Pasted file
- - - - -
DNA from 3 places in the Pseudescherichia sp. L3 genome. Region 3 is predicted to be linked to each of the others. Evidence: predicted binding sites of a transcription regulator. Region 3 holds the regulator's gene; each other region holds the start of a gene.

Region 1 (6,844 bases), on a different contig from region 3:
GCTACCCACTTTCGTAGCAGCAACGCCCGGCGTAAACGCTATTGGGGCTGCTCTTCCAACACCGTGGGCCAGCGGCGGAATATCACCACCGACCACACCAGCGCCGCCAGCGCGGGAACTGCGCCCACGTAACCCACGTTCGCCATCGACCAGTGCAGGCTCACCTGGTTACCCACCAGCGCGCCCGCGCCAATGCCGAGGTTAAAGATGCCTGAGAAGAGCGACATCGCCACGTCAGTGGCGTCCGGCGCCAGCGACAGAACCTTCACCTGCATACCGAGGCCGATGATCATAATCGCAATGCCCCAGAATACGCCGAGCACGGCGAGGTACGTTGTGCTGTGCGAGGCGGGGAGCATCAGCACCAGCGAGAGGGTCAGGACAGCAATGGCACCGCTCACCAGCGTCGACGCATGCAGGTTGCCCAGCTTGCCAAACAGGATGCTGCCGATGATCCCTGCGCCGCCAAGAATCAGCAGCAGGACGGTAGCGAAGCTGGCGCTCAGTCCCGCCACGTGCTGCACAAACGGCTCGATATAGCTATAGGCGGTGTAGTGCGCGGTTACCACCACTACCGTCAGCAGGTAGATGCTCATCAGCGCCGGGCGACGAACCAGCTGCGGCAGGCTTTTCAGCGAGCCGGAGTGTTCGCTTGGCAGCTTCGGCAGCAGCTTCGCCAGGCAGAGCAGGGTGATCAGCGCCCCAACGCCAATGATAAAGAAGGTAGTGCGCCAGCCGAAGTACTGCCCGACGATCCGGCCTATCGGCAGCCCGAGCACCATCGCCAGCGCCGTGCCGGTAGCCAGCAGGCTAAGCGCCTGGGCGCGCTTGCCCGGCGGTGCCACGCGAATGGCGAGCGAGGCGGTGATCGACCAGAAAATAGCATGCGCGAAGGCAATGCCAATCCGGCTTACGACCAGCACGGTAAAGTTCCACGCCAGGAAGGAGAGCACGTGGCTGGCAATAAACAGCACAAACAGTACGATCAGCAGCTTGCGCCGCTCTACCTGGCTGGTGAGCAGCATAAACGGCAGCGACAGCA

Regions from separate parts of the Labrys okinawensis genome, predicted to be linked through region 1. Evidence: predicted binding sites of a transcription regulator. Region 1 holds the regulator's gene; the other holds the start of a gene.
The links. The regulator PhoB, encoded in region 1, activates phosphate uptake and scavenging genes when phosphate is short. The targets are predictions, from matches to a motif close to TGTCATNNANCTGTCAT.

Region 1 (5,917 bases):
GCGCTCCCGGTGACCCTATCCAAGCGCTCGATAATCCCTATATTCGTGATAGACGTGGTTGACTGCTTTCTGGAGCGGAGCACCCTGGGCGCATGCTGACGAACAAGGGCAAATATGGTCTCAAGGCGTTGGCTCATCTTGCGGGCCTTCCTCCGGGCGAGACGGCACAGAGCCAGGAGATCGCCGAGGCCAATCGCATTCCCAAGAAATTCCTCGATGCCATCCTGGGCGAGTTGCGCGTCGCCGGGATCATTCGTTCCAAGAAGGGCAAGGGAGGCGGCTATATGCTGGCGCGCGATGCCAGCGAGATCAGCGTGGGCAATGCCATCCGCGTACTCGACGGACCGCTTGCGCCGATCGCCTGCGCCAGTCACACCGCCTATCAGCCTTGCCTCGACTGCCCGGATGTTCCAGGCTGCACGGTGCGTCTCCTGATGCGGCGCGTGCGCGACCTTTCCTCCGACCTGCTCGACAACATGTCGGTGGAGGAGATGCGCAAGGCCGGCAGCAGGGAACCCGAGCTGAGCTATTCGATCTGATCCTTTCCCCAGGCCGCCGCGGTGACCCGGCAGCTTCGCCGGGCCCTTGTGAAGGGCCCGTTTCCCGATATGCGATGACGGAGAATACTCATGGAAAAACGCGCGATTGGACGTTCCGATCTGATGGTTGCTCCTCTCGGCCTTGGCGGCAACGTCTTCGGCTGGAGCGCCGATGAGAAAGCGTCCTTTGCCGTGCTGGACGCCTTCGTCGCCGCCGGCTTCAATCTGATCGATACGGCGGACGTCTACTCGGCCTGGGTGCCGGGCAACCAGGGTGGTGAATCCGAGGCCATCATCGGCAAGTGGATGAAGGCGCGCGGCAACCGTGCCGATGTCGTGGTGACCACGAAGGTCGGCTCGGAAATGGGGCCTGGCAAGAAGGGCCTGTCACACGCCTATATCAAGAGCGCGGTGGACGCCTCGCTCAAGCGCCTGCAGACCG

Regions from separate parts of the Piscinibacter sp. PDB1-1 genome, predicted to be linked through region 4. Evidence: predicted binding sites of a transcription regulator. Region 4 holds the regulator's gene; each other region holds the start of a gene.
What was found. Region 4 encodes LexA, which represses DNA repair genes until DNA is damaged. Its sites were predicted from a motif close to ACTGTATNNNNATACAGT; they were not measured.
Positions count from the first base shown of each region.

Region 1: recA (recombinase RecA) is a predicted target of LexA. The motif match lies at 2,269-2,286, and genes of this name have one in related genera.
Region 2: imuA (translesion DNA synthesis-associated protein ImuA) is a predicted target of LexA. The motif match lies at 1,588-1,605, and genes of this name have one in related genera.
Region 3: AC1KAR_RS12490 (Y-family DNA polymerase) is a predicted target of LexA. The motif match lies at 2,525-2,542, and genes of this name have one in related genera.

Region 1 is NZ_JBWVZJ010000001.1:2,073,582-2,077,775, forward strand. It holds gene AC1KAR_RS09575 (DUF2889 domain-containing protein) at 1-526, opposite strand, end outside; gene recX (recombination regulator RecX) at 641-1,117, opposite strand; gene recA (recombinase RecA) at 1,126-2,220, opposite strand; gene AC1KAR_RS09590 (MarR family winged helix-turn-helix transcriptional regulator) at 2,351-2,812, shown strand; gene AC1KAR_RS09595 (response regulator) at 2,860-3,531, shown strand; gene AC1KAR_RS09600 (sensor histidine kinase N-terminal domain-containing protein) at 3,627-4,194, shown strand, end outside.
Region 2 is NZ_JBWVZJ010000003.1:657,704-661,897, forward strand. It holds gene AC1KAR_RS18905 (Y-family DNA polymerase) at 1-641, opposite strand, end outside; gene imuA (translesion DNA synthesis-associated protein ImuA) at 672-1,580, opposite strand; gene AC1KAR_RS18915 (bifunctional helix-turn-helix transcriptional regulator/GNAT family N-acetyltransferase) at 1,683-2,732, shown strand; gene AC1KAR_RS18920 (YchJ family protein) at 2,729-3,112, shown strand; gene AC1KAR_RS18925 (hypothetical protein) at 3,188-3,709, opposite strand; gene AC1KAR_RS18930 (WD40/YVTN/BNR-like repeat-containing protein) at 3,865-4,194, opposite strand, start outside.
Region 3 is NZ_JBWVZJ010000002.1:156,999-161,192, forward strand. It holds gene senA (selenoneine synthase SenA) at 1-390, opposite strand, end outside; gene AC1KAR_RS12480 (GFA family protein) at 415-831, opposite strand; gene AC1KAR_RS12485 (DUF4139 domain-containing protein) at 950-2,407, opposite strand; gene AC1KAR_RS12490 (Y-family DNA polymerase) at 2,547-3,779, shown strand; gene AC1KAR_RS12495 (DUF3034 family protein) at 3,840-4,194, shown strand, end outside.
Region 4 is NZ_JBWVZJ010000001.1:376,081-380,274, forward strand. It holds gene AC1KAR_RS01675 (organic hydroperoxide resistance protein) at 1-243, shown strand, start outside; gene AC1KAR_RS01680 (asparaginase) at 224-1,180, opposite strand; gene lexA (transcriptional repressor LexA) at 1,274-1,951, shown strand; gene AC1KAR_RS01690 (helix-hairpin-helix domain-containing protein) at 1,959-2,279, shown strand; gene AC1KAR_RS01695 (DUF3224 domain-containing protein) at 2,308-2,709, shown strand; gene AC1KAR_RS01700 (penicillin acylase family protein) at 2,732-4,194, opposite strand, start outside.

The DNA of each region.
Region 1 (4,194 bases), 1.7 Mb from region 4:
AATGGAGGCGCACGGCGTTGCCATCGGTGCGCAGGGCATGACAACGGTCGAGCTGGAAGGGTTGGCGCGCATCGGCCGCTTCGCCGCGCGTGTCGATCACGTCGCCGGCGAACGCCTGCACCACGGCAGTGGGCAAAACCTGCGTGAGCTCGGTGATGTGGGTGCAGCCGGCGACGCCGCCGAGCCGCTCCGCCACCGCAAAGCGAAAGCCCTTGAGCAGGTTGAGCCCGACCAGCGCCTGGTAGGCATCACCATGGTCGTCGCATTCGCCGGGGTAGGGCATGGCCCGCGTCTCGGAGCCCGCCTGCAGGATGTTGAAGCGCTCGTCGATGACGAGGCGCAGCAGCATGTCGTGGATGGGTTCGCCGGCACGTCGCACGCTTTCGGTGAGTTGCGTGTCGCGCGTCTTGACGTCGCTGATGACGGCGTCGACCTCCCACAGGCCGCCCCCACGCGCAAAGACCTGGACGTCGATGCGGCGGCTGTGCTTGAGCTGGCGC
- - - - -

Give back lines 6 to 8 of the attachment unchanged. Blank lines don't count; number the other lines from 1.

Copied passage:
Region 1 (5,917 bases):
GCGCTCCCGGTGACCCTATCCAAGCGCTCGATAATCCCTATATTCGTGATAGACGTGGTTGACTGCTTTCTGGAGCGGAGCACCCTGGGCGCATGCTGACGAACAAGGGCAAATATGGTCTCAAGGCGTTGGCTCATCTTGCGGGCCTTCCTCCGGGCGAGACGGCACAGAGCCAGGAGATCGCCGAGGCCAATCGCATTCCCAAGAAATTCCTCGATGCCATCCTGGGCGAGTTGCGCGTCGCCGGGATCATTCGTTCCAAGAAGGGCAAGGGAGGCGGCTATATGCTGGCGCGCGATGCCAGCGAGATCAGCGTGGGCAATGCCATCCGCGTACTCGACGGACCGCTTGCGCCGATCGCCTGCGCCAGTCACACCGCCTATCAGCCTTGCCTCGACTGCCCGGATGTTCCAGGCTGCACGGTGCGTCTCCTGATGCGGCGCGTGCGCGACCTTTCCTCCGACCTGCTCGACAACATGTCGGTGGAGGAGATGCGCAAGGCCGGCAGCAGGGAACCCGAGCTGAGCTATTCGATCTGATCCTTTCCCCAGGCCGCCGCGGTGACCCGGCAGCTTCGCCGGGCCCTTGTGAAGGGCCCGTTTCCCGATATGCGATGACGGAGAATACTCATGGAAAAACGCGCGATTGGACGTTCCGATCTGATGGTTGCTCCTCTCGGCCTTGGCGGCAACGTCTTCGGCTGGAGCGCCGATGAGAAAGCGTCCTTTGCCGTGCTGGACGCCTTCGTCGCCGCCGGCTTCAATCTGATCGATACGGCGGACGTCTACTCGGCCTGGGTGCCGGGCAACCAGGGTGGTGAATCCGAGGCCATCATCGGCAAGTGGATGAAGGCGCGCGGCAACCGTGCCGATGTCGTGGTGACCACGAAGGTCGGCTCGGAAATGGGGCCTGGCAAGAAGGGCCTGTCACACGCCTATATCAAGAGCGCGGTGGACGCCTCGCTCAAGCGCCTGCAGACCG

Regions from separate parts of the Piscinibacter sp. PDB1-1 genome, predicted to be linked through region 4. Evidence: predicted binding sites of a transcription regulator. Region 4 holds the regulator's gene; each other region holds the start of a gene.